China is not quite at the forefront of nations with a looming demographic crises, but they are taking an outside-the-box approach to incentivizing the creation of young people. Two Chinese academics, with the backing of the Chinese government, have proposed double-taxing childless couples and allotting that money into something called a “maternity fund”.
China, already in a tedious economic position, is right to be concerned about the burden that the elderly will pose on the younger generations. Pensions and healthcare costs for an elder class set to realize increasing life expectancies must be accounted for by an equivalent or greater number of young people contributing to the public coffers in order to cover these expenses, which are expected to be higher than ever.
However, an examination of China’s population curve shows that a steady rise in population beginning in approximately 1950 is set to peak around 2030, at approximately 1.415 billion people. At that point, China’s largest demographic age range, those currently aged 25 to 29, will be in their early forties. The nation’s second largest demographic, currently aged 45 to 49, will be approaching retirement and, not long after, their twilight years, when failing health and associated costs become inevitable. While births have occurred at an increasing rate in China over the past two decades, the increasing pace is seemingly not rapid enough to keep up with the amount of elderly whose pensions and health bills will need to be paid for by 2030 and beyond.
China ranks behind only Japan and South Korea in terms of the growing number of old people in the nation. Still, according to other metrics – namely, the ‘old age dependency ratio’, which measures the number of people aged 65 and older per 100 working-age people – the situation in China is not nearly as troubling as several other nations. Japan’s figure is dire, with its ratio of 72 by the year 2050 indicating a serious shortage of young workers to support a graying population (the larger the figure, the worse a nation’s demographic issues will be). Spain (ratio of 67), South Korea (66), Italy (62), Germany (60), France (44) and Great Britain (42) are all projected to be in far worse shape than China (39) by the time 2050 rolls around.
But China isn’t taking any chances on its population reaching the depths of a nation such as Japan. Plus, the fallout from 30-plus years of one-child policy is sure to show its impact eventually – it already has, to an extent – and now the Chinese government is doing a 180-degree turn when it comes to its stance on young people. It’s decided to take a proactive approach, choosing – as the Chinese government so often does – punishment over enticement when it comes to literally forcing the action.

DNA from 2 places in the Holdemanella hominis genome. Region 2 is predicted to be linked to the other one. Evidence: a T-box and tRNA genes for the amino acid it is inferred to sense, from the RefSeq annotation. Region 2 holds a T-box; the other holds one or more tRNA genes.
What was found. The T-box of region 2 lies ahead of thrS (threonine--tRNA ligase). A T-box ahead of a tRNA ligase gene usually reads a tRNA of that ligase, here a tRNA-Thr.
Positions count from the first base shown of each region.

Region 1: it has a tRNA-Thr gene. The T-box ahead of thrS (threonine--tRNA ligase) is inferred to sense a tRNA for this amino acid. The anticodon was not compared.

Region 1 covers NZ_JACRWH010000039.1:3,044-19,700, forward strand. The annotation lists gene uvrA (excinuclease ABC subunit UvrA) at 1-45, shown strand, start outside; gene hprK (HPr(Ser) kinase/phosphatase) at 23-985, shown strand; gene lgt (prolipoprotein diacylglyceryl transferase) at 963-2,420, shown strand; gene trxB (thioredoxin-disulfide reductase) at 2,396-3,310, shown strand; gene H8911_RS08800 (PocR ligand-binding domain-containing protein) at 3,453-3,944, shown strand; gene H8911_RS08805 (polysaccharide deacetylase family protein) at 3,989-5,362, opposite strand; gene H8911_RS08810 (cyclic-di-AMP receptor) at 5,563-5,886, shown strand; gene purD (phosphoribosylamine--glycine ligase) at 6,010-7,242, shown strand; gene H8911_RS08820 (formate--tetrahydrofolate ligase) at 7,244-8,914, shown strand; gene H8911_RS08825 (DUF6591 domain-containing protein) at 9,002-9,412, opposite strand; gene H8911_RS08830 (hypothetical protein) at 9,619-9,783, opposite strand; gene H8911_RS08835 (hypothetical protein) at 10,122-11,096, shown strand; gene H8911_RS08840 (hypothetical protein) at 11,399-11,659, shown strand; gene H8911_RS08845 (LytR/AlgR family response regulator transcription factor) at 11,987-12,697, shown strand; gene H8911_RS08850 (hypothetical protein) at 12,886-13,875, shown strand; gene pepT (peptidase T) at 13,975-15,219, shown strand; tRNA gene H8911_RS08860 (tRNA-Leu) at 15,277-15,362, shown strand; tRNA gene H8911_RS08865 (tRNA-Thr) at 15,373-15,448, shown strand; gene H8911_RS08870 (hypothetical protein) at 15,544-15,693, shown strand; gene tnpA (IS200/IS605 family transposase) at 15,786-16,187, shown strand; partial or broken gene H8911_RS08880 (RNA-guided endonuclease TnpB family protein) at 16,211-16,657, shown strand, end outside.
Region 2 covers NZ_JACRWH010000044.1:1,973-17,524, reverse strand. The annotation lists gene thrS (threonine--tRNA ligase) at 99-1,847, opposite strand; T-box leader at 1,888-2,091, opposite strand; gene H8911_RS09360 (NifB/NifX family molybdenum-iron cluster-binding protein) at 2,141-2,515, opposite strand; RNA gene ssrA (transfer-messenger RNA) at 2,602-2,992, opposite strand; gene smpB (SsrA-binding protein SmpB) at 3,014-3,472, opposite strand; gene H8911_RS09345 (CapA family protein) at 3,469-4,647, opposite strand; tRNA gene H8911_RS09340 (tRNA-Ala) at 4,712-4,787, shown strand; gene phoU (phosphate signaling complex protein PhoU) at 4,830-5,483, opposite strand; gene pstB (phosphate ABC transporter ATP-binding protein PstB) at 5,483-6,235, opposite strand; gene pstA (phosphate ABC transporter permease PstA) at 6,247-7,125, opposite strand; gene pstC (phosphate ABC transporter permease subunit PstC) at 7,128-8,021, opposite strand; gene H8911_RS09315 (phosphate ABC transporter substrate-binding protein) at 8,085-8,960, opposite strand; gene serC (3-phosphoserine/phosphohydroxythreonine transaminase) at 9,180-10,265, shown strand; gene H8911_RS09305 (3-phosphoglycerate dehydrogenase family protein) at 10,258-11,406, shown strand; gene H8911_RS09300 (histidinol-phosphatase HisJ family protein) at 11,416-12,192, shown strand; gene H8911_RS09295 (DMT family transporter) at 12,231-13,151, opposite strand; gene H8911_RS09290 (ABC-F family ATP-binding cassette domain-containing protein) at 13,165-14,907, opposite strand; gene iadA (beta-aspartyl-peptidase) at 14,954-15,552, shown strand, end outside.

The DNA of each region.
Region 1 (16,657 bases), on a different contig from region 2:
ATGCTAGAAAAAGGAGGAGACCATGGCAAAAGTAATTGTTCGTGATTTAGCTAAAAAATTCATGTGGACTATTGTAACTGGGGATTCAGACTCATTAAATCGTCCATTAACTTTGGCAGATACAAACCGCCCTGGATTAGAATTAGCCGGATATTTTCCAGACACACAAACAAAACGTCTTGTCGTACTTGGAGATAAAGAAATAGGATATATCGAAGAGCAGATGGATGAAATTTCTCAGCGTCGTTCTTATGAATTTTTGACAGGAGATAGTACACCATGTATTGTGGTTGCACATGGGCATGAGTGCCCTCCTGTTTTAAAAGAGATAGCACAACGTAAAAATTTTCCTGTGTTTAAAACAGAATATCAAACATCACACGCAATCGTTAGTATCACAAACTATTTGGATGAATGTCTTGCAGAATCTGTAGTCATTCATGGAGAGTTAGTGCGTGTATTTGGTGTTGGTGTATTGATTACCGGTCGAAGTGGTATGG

On August 14th, an article authored by two professors from Nanjing University was published in the Xinhua Daily paper. Titled “Boosting fertility: a new task for China’s population development in the New Era”, the article detailed proposals for boosting “fertility” – in other words, ensuring that the Chinese people pump out more little obedient future Communists to not only ensure the population remains stable, but expands as many of its world rivals experience unavoidable population decline.
‘[The government] can stipulate that all citizens under the age of 40, regardless of gender, should transfer a certain percentage of their salary each year to the birth fund. Those families who are to give birth a second time or more can apply for subsidy from the fund, so as to compensate for the short-term income loss caused by the labor. As for other citizens who fail to give birth a second time, they won’t be allowed to withdraw their money from the fund until retirement.’ (Xinhua Daily via The Diplomat)
Considering that the Xinhua Daily is owned by the Jiangsu Provincial Committee of the Chinese Communist Party (CCP), the professors’ words can be taken to have the stamp of approval from China’s Communist leadership.
The message is clear: reproduce by your own will, or be coerced into reproduction.
Days later, the message was doubled-down upon by a professor from the (also Communist Party-owned) China University of Political Science and Law. He wrote that not only should every citizen be compelled to give a percentage of their income to a “birth fund” – except those who have two-plus children, who can get a subsidy/exemption from the tax – an additional “tax” should be levied upon couples with two incomes and no children.
“From the perspective of rejuvenation of the Chinese nation, birth rate is important not only to the current government but also to the generation after generation of the Chinese nation,” the professor argued. (The Diplomat)
Essentially, couples with no children will be double-taxed until they choose to start popping out the little runts. There is no word on whether the proposal would allow an exception for those biologically incapable of having children. Perhaps the government is hard at work figuring out how to remedy that problem, too, in the further pursuit of a glorified China. Regardless, there’s no doubt that those couples without children will be the subject of government-approved and even mandated shaming, whether they deserve the ire or not.
While Japan is trying to inflate birth rates by taxing ‘handsome’ men to grant the less sexually active a greater shot at finding a partner, China is taking the opposite approach. By taxing those couples who aren’t getting busy enough – at least, as the government sees it – they are hoping that not sparing the financial rod will produce more children for parents to spoil.
It’s an almost neck-breaking change of pace, considering that Beijing only loosened their birth restrictions to a two-child policy a couple years ago. It wasn’t long ago that having more than one child was literally a criminal act. Soon, having one child will be a taxable offense.